Former RAF Coltishall officers’ mess to go under the hammer
PUBLISHED: 17:45 14 June 2018 | UPDATED: 08:29 15 June 2018
A collection of former military buildings could become a dream property for a developer with Grand Designs-style vision, and an eye for the unusual.
Dating back to 1939, RAF Coltishall officers’ mess will go under the hammer on July 17.
It is part of the 600-acre former military base, which was bought from the Ministry of Justice in 2013 by Norfolk County Council for £4 million, before being redeveloped as Scottow Enterprise Park.
The officers’ mess, which is made up of a complex of buildings including a dining hall, leisure facilities, an accommodation block and a terrace of garages, is set in around 16 acres of grounds.
The county council had planned to redevelop the buildings into housing to be sold on the open market, but the £10m project was hit by delays and the authority was last year granted permission to dispose of the site.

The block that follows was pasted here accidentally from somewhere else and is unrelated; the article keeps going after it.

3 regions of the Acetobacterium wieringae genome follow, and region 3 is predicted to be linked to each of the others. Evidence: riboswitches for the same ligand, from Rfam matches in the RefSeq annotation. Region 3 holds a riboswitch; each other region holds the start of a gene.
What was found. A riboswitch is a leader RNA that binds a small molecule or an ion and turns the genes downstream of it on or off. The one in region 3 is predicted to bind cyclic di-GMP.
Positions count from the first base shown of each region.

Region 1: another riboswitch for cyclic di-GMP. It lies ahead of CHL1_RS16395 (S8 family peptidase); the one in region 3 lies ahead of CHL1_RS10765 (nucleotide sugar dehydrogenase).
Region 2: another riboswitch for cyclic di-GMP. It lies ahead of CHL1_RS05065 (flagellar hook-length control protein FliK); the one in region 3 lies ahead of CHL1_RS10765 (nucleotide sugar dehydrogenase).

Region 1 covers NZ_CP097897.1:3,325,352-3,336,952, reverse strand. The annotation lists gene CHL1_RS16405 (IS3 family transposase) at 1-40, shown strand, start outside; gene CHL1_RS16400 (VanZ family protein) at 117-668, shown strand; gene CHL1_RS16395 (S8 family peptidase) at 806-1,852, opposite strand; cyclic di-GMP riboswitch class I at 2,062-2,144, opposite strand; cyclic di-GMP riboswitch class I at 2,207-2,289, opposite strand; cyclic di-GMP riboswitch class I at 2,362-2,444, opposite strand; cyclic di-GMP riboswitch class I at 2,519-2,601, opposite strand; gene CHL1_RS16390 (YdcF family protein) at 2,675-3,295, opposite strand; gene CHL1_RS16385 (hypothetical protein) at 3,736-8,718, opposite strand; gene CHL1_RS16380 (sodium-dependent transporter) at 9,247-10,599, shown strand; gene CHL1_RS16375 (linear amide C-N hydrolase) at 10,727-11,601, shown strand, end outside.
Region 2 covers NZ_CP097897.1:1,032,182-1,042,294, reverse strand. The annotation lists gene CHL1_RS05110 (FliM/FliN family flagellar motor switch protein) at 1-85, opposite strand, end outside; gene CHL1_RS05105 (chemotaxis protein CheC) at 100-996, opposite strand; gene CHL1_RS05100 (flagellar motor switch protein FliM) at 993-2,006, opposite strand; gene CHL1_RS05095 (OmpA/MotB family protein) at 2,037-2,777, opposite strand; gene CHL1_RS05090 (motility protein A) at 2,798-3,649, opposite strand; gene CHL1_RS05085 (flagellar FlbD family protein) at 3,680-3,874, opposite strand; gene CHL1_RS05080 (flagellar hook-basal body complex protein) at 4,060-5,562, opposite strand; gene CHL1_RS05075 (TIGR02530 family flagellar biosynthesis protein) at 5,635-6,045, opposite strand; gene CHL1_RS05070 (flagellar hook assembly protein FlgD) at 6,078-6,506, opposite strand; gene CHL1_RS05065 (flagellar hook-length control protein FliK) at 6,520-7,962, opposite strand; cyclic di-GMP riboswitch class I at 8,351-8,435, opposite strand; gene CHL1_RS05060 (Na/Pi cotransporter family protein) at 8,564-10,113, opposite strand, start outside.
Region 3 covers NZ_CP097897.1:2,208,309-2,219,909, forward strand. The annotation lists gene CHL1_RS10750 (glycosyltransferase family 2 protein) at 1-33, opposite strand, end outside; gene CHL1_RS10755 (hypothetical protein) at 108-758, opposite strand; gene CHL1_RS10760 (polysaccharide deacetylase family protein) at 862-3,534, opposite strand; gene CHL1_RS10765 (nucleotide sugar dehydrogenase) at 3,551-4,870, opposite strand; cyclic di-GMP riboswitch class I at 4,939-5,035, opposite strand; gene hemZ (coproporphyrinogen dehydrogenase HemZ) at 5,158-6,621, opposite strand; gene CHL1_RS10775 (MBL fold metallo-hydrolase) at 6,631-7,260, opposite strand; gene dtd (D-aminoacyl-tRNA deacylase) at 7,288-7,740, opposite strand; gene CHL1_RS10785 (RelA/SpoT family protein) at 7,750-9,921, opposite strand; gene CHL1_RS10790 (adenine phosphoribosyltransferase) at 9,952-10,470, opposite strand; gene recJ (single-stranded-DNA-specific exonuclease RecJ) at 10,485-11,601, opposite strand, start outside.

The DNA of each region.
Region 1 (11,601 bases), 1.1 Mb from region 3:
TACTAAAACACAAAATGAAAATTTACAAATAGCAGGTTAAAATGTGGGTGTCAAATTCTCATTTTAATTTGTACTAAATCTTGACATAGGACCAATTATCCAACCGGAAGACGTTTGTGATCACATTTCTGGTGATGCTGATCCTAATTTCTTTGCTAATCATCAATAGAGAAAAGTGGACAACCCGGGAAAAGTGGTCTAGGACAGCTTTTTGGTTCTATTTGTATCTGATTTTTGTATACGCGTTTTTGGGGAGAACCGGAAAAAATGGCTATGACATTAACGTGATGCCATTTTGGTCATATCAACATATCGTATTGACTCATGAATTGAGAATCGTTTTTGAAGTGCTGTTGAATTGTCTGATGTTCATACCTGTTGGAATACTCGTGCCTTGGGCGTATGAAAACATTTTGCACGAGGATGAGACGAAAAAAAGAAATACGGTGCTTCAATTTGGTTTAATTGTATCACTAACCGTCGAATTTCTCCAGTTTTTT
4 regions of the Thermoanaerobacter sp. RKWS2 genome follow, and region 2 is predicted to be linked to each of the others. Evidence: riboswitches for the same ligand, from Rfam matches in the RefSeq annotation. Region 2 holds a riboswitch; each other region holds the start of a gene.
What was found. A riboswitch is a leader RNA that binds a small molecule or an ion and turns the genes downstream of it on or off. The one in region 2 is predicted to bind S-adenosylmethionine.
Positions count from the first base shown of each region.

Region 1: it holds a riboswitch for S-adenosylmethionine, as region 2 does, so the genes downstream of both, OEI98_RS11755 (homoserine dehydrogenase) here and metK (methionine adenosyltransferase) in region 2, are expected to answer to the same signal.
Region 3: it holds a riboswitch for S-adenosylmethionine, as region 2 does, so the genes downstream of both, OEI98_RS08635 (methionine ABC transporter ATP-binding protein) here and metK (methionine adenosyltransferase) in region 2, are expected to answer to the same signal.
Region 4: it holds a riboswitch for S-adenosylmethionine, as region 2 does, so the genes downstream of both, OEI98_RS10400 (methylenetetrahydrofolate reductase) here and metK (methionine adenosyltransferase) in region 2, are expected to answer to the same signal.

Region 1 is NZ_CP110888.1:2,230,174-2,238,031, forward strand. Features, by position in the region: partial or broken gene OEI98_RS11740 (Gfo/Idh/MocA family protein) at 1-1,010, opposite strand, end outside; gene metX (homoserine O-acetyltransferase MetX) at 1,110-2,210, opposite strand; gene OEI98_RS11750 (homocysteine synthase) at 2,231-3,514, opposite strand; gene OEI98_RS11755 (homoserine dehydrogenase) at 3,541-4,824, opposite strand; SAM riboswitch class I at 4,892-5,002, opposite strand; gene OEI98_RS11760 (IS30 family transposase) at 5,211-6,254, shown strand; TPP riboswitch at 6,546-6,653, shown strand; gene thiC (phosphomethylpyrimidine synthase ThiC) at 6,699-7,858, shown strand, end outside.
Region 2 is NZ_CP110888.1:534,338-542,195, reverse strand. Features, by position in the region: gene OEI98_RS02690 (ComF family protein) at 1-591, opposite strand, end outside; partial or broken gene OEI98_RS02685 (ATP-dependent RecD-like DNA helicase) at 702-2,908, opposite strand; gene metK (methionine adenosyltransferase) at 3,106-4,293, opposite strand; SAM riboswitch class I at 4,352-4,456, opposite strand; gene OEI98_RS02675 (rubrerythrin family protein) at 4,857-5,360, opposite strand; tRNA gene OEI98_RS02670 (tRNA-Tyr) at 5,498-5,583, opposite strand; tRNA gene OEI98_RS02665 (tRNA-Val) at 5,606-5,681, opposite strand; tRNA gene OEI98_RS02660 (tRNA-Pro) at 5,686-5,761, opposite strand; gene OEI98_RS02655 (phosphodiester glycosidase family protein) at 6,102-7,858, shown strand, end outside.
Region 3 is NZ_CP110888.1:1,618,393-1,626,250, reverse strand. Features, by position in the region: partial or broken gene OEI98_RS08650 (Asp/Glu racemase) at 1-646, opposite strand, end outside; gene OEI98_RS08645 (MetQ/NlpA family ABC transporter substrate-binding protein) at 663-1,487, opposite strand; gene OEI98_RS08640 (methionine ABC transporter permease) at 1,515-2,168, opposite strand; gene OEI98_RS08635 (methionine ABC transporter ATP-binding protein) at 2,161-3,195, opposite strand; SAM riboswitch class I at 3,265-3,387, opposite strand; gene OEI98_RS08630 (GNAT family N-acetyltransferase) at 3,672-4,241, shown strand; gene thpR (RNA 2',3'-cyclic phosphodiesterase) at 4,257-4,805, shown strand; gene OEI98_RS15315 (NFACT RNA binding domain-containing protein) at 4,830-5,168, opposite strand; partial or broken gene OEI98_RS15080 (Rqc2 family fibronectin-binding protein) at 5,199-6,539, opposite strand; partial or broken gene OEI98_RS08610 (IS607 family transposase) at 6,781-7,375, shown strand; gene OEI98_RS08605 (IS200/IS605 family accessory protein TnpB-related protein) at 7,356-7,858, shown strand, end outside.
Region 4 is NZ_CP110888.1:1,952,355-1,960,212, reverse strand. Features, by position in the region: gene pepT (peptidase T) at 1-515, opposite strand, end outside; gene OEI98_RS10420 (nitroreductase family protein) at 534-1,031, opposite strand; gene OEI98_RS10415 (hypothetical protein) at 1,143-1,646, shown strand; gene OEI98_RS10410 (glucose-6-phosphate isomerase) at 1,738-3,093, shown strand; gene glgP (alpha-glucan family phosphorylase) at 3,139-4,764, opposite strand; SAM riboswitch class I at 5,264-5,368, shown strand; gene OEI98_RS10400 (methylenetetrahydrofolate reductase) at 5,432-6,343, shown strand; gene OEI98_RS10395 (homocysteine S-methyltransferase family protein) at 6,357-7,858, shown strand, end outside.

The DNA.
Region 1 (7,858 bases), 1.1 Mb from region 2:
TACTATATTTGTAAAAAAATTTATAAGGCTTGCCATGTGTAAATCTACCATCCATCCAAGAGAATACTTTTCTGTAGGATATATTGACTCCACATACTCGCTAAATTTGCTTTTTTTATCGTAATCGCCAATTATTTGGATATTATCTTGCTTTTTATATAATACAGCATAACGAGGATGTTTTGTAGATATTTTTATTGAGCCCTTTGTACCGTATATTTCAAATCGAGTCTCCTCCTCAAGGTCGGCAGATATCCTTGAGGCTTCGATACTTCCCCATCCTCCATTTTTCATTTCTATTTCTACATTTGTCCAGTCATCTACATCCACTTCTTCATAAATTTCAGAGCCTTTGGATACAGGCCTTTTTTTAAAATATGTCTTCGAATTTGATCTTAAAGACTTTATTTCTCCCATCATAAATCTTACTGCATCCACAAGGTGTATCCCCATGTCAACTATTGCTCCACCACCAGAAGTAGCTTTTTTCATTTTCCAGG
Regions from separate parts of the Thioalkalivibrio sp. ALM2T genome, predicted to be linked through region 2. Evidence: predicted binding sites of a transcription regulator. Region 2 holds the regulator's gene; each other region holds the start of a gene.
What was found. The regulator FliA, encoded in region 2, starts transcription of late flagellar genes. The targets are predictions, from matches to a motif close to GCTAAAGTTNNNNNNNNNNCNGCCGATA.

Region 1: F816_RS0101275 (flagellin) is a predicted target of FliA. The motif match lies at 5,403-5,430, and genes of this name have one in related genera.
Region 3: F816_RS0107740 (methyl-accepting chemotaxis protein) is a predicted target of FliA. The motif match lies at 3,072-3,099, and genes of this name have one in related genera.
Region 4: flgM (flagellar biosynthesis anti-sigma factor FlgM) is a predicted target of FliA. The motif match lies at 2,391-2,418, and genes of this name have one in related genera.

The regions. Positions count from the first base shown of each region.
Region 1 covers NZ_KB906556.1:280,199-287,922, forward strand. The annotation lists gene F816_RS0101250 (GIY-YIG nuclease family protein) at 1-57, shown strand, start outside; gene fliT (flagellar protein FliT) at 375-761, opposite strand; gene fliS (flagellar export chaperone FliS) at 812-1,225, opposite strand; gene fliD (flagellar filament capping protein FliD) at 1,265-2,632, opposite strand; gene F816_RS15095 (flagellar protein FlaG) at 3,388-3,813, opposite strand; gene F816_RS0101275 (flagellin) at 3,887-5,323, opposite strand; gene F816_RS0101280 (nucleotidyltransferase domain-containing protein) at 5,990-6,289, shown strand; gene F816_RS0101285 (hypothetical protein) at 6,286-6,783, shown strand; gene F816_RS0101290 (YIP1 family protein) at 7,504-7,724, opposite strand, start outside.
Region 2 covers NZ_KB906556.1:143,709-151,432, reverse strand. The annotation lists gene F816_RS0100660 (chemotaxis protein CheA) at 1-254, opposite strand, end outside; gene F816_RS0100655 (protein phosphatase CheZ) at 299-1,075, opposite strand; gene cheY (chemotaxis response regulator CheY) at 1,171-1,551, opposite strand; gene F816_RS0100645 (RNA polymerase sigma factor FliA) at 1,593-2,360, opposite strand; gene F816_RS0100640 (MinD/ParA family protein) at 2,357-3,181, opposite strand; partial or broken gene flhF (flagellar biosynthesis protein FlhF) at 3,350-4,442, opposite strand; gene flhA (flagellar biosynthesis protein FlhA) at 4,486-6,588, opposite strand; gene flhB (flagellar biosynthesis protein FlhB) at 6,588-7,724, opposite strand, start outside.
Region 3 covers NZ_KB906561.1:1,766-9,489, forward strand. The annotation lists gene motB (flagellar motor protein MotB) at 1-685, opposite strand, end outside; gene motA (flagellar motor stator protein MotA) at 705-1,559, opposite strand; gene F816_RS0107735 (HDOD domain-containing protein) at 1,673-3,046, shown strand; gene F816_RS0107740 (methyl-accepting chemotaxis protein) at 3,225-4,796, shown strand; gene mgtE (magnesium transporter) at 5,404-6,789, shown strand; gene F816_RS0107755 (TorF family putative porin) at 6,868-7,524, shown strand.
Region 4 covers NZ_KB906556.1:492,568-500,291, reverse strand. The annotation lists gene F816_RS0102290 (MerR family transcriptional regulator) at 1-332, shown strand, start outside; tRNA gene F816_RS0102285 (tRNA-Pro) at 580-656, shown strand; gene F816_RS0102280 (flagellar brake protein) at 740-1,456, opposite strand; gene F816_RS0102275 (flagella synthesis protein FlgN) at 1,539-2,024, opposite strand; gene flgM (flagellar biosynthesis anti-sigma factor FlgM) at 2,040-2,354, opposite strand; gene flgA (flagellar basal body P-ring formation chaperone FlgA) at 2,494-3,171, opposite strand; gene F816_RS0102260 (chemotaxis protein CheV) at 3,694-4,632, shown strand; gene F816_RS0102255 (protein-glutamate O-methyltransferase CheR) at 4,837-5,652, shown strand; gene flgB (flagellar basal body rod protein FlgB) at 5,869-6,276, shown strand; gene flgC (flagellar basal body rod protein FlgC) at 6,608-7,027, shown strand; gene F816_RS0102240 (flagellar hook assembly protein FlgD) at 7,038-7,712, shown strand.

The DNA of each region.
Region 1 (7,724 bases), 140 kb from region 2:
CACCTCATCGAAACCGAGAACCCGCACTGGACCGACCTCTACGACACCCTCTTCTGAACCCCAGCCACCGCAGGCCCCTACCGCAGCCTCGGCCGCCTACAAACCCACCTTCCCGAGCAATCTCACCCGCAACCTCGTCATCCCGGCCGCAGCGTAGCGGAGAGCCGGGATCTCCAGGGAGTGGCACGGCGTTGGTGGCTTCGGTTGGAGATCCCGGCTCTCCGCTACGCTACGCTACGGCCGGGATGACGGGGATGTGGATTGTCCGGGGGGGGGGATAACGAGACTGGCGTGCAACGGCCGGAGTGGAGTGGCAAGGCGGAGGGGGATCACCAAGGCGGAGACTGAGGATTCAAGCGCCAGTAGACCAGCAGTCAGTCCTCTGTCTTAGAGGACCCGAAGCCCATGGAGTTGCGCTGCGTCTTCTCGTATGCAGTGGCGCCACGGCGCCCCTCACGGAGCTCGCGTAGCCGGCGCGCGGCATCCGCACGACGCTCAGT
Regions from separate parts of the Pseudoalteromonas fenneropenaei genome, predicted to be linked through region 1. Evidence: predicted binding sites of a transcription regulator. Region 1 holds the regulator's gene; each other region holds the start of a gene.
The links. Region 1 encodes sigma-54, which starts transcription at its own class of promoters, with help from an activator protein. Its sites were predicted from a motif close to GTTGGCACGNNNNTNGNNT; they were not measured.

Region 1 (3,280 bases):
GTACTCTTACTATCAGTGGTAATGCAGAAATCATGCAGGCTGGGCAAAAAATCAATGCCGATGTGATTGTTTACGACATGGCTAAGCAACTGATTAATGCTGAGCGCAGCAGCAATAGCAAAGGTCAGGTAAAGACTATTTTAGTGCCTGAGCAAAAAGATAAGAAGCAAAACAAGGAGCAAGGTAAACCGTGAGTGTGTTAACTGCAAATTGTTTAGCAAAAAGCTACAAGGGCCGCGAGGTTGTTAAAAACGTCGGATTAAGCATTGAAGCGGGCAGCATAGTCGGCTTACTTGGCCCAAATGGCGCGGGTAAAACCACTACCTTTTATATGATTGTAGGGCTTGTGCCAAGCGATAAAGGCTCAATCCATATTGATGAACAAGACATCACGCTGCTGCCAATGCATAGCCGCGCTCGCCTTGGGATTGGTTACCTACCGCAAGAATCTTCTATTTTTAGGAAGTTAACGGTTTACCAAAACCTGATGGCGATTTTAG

Parts of the property are listed, but informal advice from planners indicates these could be converted into a single household or apartments, with later additions and surrounding land to be redeveloped in keeping with RAF Coltishall’s conservation area designation.
Auctioneer Simon Riggall, who is a director of London-based firm Lambert Smith Hampton, which is handling the sale, specialises in “oddball” properties, with past sales including mansions, a gunnery range and the entire Cornish village of Charlestown, where parts of the hit BBC drama series Poldark were filmed.
He said that while the listed parts of the officers’ mess would be most suitable for residential use, the rest of the buildings, and the surrounding land, could be redeveloped with greater flexibility.
“I have spoken with the local planning authority and I think they are not dogmatic at all about its use,” he explained. “I think the most obvious use is residential, but it could be something entirely different, it really comes down to a developer having a great idea and speaking to the planners.”
There is no guide price, and the auction will be run entirely online, a move which, Mr Riggall hopes, will encourage bidders from further afield.
“It is a bit like Ebay, so instead of selling in a room with a hammer, people can bid from wherever they are,” he said.
For more details, and information about the auction, visit www.lshauctions.co.uk/property